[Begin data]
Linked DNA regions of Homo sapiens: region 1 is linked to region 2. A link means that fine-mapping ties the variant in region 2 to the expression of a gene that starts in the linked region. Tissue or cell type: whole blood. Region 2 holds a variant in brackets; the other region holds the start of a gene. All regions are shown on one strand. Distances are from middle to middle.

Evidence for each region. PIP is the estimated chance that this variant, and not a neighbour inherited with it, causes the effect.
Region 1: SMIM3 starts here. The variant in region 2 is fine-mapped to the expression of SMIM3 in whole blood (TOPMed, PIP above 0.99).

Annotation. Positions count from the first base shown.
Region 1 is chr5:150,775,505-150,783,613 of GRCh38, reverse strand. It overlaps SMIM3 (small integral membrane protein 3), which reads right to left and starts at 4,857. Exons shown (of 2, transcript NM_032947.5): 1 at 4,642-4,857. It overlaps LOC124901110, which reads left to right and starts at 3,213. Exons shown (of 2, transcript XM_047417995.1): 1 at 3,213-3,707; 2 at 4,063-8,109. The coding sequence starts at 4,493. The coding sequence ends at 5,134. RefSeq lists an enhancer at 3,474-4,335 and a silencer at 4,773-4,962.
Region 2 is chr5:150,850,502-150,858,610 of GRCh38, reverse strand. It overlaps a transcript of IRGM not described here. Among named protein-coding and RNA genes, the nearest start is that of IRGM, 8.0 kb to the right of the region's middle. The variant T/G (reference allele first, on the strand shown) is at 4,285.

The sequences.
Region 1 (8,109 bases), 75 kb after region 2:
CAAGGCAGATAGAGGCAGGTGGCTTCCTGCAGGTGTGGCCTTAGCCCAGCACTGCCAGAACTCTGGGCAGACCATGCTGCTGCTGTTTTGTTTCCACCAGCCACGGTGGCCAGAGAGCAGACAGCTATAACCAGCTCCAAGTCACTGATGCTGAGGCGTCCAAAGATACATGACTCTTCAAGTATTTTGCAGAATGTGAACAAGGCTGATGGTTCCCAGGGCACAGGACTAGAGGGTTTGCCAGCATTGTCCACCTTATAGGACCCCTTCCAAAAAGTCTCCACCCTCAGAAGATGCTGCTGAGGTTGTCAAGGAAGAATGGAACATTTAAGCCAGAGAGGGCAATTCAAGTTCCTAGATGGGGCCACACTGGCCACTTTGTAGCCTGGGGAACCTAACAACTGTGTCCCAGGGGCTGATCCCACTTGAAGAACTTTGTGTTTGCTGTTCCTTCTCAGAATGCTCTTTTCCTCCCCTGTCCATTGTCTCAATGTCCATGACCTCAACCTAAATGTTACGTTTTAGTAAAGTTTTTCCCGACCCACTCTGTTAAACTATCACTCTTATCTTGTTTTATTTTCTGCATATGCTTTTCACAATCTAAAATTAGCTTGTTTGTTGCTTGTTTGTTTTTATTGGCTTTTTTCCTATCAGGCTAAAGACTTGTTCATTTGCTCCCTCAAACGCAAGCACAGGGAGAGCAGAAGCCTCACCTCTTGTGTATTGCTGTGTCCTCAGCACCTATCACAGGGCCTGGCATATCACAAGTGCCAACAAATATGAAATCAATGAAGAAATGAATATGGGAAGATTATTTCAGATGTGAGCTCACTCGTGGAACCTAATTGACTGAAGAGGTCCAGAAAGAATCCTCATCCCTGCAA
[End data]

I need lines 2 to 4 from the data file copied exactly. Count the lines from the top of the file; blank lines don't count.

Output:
Evidence for each region. PIP is the estimated chance that this variant, and not a neighbour inherited with it, causes the effect.
Region 1: SMIM3 starts here. The variant in region 2 is fine-mapped to the expression of SMIM3 in whole blood (TOPMed, PIP above 0.99).

Annotation. Positions count from the first base shown.